Best Practices Articles

Strategies for Recruiting Affiliate Marketing Partners

Strategies for Recruiting Affiliate Marketing Partners

If you are an organization currently selling or planning to sell via a partner network, one of the core pillars for your go-to-market strategy will be how to recruit affiliate marketing partners. Over the past few decades—from Amway and Herbal Life to YouTube vloggers to the evolution of large technology ecosystems—affiliate marketing has gone mainstream. Jay McBain, a leader analyst at Canalys, talks passionately about ecosystems, and how an affiliate network can be a powerful way of spreading your messages in a highly cost-effective and scalable way. In this article, we will explore how you can bring  a structured approach to the process of building your affiliate marketing network.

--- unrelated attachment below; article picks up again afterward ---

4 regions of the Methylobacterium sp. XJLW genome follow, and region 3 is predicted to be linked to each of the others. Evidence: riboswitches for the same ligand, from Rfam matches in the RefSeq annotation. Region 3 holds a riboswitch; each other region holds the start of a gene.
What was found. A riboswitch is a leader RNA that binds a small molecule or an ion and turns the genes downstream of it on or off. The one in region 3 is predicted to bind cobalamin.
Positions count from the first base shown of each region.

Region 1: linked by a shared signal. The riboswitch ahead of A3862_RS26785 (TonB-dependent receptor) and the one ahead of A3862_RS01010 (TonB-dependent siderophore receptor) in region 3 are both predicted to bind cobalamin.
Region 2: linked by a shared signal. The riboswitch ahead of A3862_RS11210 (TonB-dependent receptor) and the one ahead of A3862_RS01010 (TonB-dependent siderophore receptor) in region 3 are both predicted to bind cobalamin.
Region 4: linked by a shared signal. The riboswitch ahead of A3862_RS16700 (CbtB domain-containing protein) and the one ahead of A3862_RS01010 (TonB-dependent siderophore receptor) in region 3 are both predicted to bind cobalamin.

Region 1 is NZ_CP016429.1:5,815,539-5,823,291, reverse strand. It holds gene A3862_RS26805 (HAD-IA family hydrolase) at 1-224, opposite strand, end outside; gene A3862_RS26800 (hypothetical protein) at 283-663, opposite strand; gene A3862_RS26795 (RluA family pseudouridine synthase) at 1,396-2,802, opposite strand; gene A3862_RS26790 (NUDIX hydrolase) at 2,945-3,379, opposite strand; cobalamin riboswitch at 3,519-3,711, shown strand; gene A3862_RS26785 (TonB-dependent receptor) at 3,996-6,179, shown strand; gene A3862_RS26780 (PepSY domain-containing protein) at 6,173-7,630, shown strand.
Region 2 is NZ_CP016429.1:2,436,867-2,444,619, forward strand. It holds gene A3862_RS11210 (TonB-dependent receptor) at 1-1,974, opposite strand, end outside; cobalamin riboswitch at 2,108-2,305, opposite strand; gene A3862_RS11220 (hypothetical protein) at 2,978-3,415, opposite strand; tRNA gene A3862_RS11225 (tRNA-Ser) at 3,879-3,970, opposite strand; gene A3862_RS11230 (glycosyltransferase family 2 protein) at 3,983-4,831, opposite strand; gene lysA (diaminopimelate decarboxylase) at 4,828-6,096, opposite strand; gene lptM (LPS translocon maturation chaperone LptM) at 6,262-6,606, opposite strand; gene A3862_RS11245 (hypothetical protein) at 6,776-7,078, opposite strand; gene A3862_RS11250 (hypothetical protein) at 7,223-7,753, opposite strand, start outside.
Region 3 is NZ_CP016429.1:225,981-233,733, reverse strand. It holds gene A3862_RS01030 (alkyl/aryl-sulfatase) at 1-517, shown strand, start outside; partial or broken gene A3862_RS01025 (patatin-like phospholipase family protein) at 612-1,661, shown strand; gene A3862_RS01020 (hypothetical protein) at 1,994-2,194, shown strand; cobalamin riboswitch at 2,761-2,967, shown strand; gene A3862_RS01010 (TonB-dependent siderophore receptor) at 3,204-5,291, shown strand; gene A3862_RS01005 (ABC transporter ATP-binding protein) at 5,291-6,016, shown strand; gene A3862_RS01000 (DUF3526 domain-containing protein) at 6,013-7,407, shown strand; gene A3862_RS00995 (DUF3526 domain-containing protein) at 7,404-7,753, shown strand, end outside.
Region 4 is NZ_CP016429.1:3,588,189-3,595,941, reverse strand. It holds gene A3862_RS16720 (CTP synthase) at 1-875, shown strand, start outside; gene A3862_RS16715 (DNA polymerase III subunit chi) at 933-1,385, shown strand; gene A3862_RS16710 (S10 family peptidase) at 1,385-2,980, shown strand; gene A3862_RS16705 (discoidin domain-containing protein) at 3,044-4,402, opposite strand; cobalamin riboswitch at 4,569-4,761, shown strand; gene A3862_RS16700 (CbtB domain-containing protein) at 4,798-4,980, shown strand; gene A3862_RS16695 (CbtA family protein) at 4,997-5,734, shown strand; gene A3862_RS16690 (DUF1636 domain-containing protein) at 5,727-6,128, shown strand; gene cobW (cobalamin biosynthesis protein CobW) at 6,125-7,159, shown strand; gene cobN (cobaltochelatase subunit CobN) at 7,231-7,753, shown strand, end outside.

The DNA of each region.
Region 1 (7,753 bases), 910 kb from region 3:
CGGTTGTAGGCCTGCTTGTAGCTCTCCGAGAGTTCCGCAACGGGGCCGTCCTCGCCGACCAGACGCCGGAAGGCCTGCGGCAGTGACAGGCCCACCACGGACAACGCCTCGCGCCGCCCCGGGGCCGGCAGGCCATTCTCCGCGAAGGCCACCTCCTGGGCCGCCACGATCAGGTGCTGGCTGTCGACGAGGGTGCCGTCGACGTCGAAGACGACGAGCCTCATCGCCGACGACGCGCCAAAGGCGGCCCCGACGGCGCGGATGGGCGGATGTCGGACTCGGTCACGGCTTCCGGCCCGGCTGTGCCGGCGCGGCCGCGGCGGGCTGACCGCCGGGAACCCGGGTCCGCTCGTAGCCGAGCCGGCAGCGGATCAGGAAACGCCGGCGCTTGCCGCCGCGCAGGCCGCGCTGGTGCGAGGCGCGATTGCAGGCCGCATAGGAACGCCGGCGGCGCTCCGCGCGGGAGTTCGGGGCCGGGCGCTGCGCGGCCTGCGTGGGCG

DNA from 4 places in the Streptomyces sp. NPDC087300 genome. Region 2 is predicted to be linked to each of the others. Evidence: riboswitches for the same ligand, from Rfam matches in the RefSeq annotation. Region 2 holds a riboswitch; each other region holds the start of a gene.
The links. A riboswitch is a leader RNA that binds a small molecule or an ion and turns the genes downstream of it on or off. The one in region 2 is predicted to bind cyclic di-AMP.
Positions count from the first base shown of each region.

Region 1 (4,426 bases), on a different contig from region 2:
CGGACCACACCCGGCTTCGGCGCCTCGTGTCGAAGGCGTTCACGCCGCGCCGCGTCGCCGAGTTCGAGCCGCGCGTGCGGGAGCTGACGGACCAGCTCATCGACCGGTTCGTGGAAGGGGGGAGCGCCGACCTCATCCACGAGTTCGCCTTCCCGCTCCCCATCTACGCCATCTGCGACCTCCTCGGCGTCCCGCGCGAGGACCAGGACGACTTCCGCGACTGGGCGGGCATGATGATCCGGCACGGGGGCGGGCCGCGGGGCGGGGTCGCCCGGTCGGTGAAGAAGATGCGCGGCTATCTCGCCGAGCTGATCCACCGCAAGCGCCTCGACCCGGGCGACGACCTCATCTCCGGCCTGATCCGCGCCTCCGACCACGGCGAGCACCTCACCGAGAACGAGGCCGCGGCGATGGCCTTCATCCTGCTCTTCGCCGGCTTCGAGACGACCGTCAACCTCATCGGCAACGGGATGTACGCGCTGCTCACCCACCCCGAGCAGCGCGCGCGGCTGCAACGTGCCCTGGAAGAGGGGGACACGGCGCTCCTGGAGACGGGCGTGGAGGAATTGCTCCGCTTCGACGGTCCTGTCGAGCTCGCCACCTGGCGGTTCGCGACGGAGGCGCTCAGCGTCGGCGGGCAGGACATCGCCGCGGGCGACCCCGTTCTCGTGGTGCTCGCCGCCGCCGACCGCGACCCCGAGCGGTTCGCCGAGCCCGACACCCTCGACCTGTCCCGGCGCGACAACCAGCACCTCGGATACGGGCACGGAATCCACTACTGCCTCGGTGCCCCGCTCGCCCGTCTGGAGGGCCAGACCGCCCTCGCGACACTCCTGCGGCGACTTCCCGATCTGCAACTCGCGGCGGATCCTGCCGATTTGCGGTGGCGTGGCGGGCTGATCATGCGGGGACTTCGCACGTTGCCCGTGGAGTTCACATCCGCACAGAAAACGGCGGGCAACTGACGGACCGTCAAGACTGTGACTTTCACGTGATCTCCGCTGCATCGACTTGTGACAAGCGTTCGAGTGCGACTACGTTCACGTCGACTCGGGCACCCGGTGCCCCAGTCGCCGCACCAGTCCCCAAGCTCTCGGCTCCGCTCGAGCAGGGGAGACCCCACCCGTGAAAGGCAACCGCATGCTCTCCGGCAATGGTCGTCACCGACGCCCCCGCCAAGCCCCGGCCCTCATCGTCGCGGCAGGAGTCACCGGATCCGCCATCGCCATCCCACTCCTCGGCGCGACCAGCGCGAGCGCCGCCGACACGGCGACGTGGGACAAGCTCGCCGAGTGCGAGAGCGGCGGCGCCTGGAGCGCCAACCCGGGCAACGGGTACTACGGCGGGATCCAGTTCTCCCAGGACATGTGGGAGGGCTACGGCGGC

But before we deep-dive further into tactics for affiliate marketing partner recruitment, let’s step back and look at the difference between an affiliate partner and a reseller. As the name suggests, an affiliate is someone who is more loosely associated with you than a reseller. A reseller carries your products and services, buys from you, and then resells your products and services for a markup, whereas and an affiliate generally only remarkets (or promotes) your product. That said, there are many instances where a partner can be both an affiliate and a reseller of a certain solution. We will discuss this situation in another discussion as we continue this series of articles about affiliate marketing.